Yesterday, as part of the Government of Canada’s commitment to enhance confidence in the criminal justice system, particularly among survivors of sexual assault, changes to the Judges Act and Criminal Code received Royal Assent and came into force. The changes underscore our Government’s commitment to promoting a justice system in which sexual assault matters are decided fairly, without the influence of myths and stereotypes, and in which survivors are treated with dignity and compassion.
The changes to the Judges Act mean that in order to be eligible for appointment to a provincial superior court, candidates must agree to participate in continuing education on matters related to sexual assault law and social context, which includes systemic racism and systemic discrimination. Social context is influenced by such societal factors as gender, race, ethnicity, religion, culture, sexual orientation, differing mental or physical abilities, age, and socio-economic background and familiarity with issues related to family violence and violence against children.
The amendments to the Criminal Code mean that judges are required to provide written reasons, or enter reasons into the record, when deciding sexual assault matters. This will increase transparency in these cases.
This legislation respects the constitutional principle of judicial independence, which is critical to public confidence in the judiciary. The Canadian Judicial Council establishes the professional development requirements for superior court judges. The Council collaborates closely with the National Judicial Institute, which is responsible for the overall coordination of judicial education in Canada, in addition to being a primary education provider. Judicial independence requires judicial control over the training and education of judges. This is why the National Judicial Institute, which is internationally recognized for its work on judicial education, would provide the judicial training referenced in this legislation to the newly appointed judges.
“We remain committed to addressing issues of violence against women, including sexual violence. Survivors of sexual assault should be able to have full confidence in the judicial system. I want to acknowledge the important work the judiciary continues to do on this important issue. This new law will help ensure that the public has confidence that judges have the awareness, skills and knowledge of sexual assault law to deal with cases in a manner that is respectful to sexual assault survivors and free from myths and stereotypes about sexual assault. It will also help judges understand the social context in which they hear all matters, and the factors that may affect engagement with the justice system.”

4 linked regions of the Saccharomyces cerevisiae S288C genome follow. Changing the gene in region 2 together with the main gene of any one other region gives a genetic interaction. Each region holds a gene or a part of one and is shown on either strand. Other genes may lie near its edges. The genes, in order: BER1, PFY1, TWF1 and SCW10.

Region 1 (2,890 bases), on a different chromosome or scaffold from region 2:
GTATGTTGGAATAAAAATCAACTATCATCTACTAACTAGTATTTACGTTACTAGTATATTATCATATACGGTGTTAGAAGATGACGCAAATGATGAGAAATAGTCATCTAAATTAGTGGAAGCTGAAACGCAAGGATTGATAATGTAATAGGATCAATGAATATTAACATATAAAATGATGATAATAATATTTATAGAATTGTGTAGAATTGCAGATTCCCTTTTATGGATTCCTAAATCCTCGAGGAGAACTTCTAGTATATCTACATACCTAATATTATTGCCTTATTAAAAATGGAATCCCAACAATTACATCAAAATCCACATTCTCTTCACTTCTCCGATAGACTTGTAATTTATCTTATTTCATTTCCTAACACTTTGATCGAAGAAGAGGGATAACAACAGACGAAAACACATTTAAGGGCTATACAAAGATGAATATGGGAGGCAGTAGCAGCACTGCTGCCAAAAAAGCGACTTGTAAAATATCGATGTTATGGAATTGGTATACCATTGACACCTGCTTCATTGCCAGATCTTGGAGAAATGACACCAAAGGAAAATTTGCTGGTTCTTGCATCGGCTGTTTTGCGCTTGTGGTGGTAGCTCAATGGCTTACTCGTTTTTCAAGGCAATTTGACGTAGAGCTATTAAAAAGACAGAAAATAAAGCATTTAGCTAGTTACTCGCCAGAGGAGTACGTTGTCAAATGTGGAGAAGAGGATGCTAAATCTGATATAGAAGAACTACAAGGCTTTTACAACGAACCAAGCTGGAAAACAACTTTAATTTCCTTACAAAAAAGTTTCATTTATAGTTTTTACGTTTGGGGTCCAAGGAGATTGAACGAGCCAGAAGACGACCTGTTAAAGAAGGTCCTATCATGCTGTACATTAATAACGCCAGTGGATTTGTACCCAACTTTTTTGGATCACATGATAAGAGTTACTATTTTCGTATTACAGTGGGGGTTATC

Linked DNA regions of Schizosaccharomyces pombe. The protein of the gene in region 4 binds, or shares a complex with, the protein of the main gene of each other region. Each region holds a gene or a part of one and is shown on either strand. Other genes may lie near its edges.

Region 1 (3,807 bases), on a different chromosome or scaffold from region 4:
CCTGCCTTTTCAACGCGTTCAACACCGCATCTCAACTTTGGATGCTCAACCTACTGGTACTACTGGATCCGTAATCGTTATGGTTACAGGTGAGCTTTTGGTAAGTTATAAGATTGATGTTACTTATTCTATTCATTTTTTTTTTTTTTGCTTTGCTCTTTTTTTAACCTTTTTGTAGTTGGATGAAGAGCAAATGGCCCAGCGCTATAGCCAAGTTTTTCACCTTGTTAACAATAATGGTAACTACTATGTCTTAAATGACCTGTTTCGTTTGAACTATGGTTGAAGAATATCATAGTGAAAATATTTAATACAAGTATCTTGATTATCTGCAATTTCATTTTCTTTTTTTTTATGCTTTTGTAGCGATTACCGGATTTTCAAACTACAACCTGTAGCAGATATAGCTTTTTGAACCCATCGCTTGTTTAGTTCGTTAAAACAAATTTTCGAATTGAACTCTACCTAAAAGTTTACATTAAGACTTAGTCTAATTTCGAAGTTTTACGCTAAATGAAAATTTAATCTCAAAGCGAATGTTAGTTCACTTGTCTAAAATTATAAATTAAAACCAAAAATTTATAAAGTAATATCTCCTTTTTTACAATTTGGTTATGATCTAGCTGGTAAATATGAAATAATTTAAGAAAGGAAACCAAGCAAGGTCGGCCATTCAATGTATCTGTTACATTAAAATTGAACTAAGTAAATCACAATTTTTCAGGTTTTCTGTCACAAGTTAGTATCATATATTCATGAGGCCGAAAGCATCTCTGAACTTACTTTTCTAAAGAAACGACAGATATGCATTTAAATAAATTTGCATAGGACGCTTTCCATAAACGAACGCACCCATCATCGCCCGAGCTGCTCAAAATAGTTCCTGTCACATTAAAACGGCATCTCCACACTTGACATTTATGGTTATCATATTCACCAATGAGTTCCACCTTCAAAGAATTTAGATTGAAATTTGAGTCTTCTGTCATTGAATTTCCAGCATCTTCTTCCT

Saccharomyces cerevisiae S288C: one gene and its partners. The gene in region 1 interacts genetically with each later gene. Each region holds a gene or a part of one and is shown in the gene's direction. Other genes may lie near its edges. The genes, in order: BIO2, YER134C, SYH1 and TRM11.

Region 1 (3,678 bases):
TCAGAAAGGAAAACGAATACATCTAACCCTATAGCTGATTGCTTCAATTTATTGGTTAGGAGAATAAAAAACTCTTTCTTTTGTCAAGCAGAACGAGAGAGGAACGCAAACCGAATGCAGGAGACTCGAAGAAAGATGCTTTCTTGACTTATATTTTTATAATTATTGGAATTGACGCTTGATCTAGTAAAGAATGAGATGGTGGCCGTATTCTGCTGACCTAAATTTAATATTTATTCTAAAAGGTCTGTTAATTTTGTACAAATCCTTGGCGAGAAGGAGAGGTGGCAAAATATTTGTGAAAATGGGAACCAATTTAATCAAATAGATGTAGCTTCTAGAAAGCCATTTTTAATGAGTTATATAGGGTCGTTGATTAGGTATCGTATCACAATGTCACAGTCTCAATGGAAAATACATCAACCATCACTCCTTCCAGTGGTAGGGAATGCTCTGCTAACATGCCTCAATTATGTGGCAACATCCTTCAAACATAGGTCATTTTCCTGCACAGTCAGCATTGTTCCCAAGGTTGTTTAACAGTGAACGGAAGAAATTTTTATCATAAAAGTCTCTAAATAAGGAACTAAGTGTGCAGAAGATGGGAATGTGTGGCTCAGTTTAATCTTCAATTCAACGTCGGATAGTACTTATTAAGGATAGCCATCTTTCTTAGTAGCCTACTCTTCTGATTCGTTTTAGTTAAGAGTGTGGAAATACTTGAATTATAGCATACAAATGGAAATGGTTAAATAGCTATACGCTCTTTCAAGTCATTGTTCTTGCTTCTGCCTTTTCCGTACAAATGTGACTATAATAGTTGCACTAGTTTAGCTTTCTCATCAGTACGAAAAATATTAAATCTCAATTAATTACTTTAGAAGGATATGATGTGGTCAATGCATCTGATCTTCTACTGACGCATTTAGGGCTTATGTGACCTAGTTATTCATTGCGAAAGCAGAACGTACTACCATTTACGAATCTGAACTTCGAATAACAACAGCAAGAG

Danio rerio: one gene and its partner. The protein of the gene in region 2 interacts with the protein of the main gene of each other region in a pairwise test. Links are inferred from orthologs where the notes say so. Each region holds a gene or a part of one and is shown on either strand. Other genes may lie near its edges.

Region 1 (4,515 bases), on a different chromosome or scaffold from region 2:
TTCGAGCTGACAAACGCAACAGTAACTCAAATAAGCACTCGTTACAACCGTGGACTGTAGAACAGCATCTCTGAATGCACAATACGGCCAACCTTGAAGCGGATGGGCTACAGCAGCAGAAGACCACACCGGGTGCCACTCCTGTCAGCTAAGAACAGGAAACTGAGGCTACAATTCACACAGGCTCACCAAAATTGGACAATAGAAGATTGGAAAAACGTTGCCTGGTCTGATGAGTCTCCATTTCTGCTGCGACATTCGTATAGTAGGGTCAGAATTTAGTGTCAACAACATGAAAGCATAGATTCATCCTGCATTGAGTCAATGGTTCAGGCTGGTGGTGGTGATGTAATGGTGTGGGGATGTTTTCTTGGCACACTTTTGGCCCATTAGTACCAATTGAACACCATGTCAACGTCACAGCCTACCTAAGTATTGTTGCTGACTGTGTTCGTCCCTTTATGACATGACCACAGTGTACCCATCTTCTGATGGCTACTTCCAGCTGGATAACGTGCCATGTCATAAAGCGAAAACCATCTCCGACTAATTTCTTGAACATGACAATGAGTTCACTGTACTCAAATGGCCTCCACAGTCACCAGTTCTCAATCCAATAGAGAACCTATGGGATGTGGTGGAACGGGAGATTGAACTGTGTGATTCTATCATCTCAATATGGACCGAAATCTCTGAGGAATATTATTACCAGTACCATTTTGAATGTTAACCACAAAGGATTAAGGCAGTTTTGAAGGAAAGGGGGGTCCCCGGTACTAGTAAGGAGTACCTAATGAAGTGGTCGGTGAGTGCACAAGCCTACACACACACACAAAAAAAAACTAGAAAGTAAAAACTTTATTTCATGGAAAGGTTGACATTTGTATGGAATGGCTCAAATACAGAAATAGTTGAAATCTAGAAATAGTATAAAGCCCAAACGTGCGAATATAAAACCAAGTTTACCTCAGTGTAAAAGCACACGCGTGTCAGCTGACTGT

The Honourable David Lametti, P.C., Q.C., M.P.
Minister of Justice and Attorney General of Canada
“This legislation is finally the law of the land and will help promote sexual assault law training for newly appointed provincial superior court judges. Too few survivors feel confident coming forward and of those who do, only a small fraction result in a conviction. Canadians expect better. This legislation will help ensure that our legal and justice systems treat survivors of sexual assault with greater dignity and respect. COVID-19 only adds greater urgency to our efforts. Every step our government has taken to address and prevent sexual violence and gender based violence has been informed by survivors and their families. We thank you for your courage. The Government of Canada will continue to work toward a future where no one has to say ‘me too’.”
The Honourable Maryam Monsef, P.C., M.P.
Minister for Women and Gender Equality and Rural Economic Development
These changes began with a Private Member’s Bill introduced by the Honourable Rona Ambrose, former Bill C-337, which was amended to include education for judges on social context in addition to matters relating to sexual assault law. The Bill was adopted unanimously in the House of Commons and then amended by the Standing Senate Committee on Legal and Constitutional Affairs, but did not pass into law before the dissolution of the 42nd Parliament.
On September 25, 2020, proposed changes to the Judges Act and the Criminal Code were introduced in the House of Commons and those changes, with amendments made by the Standing Committee on Justice and Human Rights, came into force with Royal Assent on May 6, 2021.
The Criminal Code prohibits all non-consensual sexual activity, provides a clear definition of consent, identifies when consent cannot be obtained, and sets out rules for the admissibility of certain types of evidence to deter the introduction of discriminatory myths and stereotypes about how survivors of sexual assault are expected to behave.
The new legislation enhances the transparency of decisions by amending the Criminal Code to require that judges provide written reasons, or enter them into the record, when deciding sexual assault matters.
In Budget 2017, the Government provided the Canadian Judicial Council with $2.7 million over five years, and $0.5 million per year thereafter, to ensure that more judges have access to professional development, with a greater focus on gender and culturally sensitive training.
Social context education is designed to teach awareness and skills for judges to ensure that all people who come into the courtroom are treated respectfully and fairly. Social context includes systemic racism and systemic discrimination.